Sans Kidd, Knicks share ball early and often

Carmelo Anthony looks to pass against Trevor Ariza in the first quarter of Friday's win over the Wizards. Anthony Gruppuso/US Presswire

Jason Kidd wasn't in uniform for the Knicks on Friday.

But his fingerprints were all over New York's win over the hapless Wizards.

The Knicks passed the ball with precision and purpose against Washington, finishing with 24 assists on 43 makes and shooting 53 percent from the floor.

"The ball moved freely," Mike Woodson said.

And who led the way?

Carmelo Anthony.

Anthony had three first-quarter assists to put the Knicks in a sharing mood, as they built a nine-point first quarter lead en route to a 108-87 victory.

"Tonight, it was contagious, from both units," Anthony said after putting up 20 points, five assists and five rebounds in 28 minutes. "It started early."

Very early.

On the Knicks' first possession, Anthony found a cutting Ronnie Brewer backdoor for a layup.

Midway through the first, Anthony drew what seemed like all five Wizards into the paint and found an open Brewer behind the arc for a made three. On the Knicks' next possession, he hit a wide-open J.R. Smith for another three-pointer.

Kidd would have been proud.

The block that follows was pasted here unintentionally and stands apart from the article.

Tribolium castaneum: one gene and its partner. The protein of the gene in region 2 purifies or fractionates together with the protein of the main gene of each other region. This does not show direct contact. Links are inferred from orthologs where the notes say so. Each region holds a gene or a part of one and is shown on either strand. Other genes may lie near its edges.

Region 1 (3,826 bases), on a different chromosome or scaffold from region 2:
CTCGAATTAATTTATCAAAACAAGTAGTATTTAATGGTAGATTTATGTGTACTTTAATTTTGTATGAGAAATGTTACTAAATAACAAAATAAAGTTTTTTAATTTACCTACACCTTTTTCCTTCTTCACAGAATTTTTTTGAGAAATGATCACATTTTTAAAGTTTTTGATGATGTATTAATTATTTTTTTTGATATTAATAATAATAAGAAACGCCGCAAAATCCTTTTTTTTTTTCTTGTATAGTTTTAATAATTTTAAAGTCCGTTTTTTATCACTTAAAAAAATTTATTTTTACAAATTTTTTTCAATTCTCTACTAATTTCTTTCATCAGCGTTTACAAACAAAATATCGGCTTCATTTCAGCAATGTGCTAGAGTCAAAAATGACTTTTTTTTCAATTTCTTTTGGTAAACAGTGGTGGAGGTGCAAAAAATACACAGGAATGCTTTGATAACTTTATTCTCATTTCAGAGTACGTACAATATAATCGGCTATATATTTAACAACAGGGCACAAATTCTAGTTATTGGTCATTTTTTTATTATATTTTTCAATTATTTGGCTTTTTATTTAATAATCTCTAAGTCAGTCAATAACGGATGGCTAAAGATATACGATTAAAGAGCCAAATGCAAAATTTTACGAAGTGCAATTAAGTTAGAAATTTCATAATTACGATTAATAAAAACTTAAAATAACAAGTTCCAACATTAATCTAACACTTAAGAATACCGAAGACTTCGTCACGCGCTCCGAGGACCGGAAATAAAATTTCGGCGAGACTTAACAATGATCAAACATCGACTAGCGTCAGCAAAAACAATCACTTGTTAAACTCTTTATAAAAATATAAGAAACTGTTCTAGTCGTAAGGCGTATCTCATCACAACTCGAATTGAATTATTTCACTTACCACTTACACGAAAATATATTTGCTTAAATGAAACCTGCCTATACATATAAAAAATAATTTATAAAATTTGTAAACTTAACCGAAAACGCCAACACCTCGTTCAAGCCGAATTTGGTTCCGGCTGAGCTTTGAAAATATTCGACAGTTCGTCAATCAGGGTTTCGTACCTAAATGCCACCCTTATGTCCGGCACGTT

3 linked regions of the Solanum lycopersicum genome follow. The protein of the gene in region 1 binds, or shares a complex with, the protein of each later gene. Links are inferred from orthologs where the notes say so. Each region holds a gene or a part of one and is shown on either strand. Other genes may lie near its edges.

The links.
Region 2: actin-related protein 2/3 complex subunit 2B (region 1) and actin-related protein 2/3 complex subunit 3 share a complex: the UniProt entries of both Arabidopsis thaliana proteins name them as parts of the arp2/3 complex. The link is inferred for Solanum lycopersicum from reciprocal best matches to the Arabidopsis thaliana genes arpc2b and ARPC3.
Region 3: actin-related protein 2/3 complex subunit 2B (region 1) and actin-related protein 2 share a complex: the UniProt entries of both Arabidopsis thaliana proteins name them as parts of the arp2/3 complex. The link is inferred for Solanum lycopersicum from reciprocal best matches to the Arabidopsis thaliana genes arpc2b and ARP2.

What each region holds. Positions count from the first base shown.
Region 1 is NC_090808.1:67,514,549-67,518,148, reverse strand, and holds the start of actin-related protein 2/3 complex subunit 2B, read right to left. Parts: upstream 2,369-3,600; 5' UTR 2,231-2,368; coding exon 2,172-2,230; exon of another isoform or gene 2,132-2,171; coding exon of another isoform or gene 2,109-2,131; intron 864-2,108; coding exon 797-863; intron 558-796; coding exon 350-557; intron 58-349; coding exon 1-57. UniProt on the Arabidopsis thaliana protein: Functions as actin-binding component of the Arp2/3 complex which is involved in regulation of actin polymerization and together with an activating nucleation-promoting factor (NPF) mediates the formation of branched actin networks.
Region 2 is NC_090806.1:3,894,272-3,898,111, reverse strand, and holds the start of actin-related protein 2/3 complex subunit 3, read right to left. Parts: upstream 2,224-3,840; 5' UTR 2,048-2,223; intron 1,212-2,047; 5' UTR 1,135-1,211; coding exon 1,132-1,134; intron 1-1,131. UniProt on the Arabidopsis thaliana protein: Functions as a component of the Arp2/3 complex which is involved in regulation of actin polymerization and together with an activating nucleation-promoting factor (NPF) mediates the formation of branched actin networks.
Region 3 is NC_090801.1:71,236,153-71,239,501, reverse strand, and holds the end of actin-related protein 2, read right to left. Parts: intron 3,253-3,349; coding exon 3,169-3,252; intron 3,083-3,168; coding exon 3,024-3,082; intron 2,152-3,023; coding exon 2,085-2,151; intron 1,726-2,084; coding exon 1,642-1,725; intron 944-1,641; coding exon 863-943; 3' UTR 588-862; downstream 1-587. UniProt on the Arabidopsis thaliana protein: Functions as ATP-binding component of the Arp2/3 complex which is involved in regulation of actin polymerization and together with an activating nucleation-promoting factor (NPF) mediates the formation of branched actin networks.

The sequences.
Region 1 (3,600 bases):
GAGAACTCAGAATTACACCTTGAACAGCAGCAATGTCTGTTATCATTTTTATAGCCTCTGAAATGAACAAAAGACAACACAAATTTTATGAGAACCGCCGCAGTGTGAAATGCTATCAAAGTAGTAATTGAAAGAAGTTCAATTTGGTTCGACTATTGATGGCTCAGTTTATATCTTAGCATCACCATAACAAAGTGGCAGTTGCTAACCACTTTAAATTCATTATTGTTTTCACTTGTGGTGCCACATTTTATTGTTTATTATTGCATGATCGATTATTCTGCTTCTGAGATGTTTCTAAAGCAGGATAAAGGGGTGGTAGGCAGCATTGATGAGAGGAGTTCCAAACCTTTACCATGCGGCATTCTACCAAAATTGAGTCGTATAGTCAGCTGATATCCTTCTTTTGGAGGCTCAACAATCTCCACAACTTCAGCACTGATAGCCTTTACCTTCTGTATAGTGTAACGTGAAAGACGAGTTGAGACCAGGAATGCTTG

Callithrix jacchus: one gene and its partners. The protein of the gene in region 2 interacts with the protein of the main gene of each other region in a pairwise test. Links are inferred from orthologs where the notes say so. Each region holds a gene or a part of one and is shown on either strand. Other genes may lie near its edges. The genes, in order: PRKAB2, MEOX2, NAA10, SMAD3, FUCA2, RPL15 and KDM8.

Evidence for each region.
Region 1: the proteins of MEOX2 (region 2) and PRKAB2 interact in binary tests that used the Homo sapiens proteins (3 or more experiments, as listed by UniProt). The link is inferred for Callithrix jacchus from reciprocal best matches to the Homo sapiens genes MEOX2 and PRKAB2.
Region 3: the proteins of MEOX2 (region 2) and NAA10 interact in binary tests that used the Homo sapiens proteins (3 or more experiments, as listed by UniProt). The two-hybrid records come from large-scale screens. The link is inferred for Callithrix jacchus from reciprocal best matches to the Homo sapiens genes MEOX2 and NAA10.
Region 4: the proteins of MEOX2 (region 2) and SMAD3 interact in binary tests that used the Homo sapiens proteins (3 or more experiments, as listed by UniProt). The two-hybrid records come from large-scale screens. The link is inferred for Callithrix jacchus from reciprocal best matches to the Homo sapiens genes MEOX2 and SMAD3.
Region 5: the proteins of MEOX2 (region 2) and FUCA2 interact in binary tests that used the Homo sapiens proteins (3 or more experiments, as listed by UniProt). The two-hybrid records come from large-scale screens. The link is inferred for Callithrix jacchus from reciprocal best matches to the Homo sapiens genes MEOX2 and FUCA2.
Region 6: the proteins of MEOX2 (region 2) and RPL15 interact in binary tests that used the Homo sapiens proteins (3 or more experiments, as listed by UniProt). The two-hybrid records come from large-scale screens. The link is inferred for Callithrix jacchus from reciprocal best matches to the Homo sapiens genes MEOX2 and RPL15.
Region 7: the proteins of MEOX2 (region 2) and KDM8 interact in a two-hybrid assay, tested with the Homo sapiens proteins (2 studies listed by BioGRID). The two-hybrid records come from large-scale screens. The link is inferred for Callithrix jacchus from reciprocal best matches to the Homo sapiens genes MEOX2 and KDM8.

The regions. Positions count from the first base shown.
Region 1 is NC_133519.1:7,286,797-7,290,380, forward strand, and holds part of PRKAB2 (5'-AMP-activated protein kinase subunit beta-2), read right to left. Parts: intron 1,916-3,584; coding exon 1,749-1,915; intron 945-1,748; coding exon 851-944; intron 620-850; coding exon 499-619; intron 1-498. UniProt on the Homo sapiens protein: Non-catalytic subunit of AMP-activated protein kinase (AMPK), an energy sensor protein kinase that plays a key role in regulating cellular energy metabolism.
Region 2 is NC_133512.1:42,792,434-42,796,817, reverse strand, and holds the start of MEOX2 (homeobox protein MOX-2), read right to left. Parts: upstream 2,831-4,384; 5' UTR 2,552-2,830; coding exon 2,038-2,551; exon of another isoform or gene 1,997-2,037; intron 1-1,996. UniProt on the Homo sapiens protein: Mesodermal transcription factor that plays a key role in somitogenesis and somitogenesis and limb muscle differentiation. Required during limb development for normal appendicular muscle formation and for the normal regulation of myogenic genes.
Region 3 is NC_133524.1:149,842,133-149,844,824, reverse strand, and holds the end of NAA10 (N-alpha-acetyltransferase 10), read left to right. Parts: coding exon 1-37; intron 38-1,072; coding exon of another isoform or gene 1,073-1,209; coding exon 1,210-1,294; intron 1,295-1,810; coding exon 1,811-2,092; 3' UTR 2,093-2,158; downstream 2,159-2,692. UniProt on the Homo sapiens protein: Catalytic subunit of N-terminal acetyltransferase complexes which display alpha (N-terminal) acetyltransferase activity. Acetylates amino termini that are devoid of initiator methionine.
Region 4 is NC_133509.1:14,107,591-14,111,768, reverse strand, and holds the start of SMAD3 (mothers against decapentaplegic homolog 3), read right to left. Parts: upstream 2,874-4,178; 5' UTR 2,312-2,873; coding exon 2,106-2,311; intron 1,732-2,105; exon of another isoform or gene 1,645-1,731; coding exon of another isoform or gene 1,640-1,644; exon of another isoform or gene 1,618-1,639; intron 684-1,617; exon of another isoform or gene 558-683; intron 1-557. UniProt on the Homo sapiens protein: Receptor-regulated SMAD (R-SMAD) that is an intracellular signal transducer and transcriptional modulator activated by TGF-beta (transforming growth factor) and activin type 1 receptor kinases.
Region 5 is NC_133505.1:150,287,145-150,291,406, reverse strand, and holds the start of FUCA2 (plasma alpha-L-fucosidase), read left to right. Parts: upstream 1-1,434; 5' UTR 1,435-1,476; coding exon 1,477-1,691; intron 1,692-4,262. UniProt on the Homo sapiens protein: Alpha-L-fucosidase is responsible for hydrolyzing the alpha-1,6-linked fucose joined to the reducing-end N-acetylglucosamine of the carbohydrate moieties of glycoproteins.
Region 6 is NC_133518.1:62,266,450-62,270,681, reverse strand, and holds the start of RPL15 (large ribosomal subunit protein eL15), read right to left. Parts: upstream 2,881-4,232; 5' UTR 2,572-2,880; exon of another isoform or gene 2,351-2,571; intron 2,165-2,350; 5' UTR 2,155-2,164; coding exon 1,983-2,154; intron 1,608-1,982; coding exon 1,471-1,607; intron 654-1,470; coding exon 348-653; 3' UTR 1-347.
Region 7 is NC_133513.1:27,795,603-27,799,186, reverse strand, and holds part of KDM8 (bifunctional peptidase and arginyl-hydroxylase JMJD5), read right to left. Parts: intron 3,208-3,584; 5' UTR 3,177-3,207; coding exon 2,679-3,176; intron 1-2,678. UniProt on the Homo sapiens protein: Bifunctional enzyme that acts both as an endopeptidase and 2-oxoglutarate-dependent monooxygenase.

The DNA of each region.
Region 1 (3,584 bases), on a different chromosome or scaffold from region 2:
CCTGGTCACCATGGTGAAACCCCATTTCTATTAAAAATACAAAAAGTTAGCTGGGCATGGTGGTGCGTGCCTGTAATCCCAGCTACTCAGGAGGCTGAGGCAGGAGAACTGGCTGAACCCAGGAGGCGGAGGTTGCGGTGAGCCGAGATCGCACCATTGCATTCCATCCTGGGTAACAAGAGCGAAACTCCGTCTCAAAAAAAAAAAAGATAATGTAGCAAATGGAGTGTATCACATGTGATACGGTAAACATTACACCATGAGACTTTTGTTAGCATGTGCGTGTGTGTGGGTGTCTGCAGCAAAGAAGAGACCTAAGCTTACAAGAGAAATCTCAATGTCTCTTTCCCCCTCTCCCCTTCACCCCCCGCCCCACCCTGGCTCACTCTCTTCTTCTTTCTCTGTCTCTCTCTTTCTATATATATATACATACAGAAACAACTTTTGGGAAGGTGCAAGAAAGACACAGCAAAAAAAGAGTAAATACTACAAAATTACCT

"That's what we have to do," Woodson said after the Knicks improved to 6-0 at home for the first time since 1992.

The Knicks have played three games without Kidd, 39, who is sidelined with lower back spasms.

In their first game without Kidd, the Knicks struggled to move the ball in an overtime loss to the Nets.

Seventy percent of their offense came from two players (Anthony and Tyson Chandler) and they finished with as many assists (14) as Nets point guard Deron Williams.

On Wednesday against Milwaukee, it was a different story.

Thanks in part to Pablo Prigioni, the Knicks moved the ball with ease. Prigioni finished with a career-high seven assists and helped spur the Knicks to a decisive 35-point second quarter against the Bucks.

And the 35-year-old rookie was at it again on Friday. He finished with eight points and five assists -- one of which was a beautiful 35-foot alley-oop to J.R. Smith (20 points, six assists) that Smith finished with a reverse dunk.

"He just knows how to play," Woodson said of Prigioni. "When you're a point guard and you're pass-first, shoot second, you're teammates love it …. He does everything as a point guard that I like and that's why he's here."

Here's something else Woodson likes: Prigioni finished the game without a turnover.

The Knicks turned it over just seven times against Washington, improving their league-leading assist to turnover ratio of 1.70.

"That's the key to winning games," Raymond Felton said.

It also helps when you have Anthony on your side.

Melo entered play with a career scoring average of 27.1 per game against Washington.

And he could have easily gotten there Friday. But he sat out the final 16 minutes after helping the Knicks build a 15-point lead late in the third.

Plus, he didn't need to get 27 on Friday.

He'd done enough damage by sharing the ball, the latest indication that Anthony's evolved into a more complete player this season.

"I'm in very good space right now, I'm in a good place mentally, physically and emotionally," he said. "I'm not dealing with trades, the lockout … anything like that. Right now, I'm in a great place."